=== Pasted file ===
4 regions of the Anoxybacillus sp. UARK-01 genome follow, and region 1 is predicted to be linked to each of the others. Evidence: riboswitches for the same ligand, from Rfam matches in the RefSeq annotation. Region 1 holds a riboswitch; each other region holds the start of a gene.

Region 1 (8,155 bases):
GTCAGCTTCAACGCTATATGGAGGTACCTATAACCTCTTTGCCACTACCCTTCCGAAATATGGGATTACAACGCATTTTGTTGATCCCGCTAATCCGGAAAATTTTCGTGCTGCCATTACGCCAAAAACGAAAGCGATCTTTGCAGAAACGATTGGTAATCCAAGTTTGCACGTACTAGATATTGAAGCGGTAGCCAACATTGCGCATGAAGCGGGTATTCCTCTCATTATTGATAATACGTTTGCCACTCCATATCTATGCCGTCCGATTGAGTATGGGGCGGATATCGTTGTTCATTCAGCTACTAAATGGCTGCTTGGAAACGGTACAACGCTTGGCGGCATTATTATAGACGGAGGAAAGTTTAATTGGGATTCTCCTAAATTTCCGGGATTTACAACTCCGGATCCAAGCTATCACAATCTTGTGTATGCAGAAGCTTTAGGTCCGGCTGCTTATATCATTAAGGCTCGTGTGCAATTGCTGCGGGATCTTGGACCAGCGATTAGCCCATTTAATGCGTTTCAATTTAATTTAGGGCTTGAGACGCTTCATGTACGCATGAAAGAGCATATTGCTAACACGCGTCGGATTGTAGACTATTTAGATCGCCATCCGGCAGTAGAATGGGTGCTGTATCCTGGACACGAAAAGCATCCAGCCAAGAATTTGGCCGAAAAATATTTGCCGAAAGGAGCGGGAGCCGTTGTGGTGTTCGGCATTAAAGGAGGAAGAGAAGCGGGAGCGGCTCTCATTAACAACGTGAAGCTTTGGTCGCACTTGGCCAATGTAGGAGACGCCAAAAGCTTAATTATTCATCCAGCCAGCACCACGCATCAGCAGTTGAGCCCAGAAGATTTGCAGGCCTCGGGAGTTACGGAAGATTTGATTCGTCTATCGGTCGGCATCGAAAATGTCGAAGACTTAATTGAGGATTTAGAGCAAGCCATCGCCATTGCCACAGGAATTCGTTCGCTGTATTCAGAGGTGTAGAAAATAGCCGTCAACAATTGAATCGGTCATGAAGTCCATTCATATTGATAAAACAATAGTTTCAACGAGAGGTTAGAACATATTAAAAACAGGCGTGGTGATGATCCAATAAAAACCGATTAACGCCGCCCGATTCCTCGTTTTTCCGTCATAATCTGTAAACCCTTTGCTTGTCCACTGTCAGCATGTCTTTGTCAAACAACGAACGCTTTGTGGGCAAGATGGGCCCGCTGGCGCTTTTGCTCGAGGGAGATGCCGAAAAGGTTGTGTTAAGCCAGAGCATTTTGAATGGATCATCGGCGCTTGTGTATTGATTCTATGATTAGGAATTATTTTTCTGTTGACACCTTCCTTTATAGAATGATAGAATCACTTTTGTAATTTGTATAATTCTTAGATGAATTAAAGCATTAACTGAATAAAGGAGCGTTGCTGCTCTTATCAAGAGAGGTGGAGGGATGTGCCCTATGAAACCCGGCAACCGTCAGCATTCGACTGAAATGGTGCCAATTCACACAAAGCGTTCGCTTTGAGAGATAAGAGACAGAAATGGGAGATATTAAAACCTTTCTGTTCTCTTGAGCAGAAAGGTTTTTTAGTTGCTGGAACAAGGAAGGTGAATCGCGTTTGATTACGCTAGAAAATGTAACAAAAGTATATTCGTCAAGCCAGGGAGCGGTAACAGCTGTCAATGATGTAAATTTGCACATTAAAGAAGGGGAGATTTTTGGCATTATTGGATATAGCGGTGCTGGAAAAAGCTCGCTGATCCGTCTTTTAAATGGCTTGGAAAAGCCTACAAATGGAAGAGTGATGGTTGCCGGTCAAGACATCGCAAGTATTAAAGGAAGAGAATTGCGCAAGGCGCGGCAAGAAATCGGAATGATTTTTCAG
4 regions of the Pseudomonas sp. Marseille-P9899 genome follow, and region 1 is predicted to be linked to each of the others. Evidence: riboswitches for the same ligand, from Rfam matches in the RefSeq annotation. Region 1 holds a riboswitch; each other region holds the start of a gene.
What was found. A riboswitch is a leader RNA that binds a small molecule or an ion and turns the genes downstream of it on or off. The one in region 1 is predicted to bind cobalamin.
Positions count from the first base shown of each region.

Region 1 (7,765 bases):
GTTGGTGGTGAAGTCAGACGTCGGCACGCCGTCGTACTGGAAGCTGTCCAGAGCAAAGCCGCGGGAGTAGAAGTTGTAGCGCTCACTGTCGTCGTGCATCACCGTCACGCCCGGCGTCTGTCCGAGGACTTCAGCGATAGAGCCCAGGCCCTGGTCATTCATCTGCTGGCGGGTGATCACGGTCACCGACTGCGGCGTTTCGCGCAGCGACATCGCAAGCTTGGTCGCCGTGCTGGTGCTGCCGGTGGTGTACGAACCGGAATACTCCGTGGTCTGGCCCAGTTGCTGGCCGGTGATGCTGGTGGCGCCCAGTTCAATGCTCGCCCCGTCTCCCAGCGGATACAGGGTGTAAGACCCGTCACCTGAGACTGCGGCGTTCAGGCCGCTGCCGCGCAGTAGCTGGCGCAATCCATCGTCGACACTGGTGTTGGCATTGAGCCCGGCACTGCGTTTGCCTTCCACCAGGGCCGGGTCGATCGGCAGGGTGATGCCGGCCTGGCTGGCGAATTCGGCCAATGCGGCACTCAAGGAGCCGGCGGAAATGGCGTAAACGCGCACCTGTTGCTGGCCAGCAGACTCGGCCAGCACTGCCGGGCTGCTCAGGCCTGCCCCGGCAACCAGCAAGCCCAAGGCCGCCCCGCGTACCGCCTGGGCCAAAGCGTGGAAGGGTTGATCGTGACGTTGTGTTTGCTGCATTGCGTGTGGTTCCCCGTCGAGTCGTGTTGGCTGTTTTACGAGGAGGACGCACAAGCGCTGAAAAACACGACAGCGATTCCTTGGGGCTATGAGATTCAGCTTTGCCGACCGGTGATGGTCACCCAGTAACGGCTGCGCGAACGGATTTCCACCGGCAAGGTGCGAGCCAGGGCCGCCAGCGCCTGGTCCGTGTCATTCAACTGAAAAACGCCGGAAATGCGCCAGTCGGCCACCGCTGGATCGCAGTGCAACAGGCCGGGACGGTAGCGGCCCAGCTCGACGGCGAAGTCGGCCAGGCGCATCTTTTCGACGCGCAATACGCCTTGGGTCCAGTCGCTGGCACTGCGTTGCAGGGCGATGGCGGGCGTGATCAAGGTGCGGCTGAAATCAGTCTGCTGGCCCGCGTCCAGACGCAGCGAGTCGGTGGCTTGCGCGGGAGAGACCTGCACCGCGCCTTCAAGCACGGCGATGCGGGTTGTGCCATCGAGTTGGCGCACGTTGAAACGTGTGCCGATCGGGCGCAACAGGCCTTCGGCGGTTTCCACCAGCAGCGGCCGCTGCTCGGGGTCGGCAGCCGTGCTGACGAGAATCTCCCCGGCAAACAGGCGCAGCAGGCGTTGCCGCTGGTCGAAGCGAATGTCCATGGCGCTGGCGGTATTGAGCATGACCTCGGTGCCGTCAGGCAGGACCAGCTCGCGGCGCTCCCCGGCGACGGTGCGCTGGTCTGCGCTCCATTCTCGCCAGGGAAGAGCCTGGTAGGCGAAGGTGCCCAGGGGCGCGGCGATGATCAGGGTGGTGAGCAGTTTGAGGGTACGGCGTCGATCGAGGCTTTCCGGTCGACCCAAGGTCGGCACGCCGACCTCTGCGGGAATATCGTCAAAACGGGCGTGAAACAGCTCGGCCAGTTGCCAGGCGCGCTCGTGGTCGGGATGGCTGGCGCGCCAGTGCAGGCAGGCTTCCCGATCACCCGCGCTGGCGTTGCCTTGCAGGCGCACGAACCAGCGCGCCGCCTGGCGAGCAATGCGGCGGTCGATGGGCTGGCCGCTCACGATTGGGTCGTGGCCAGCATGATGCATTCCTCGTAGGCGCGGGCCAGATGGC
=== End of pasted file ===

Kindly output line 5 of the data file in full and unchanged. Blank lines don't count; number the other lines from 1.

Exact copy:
What was found. A riboswitch is a leader RNA that binds a small molecule or an ion and turns the genes downstream of it on or off. The one in region 1 is predicted to bind cobalamin.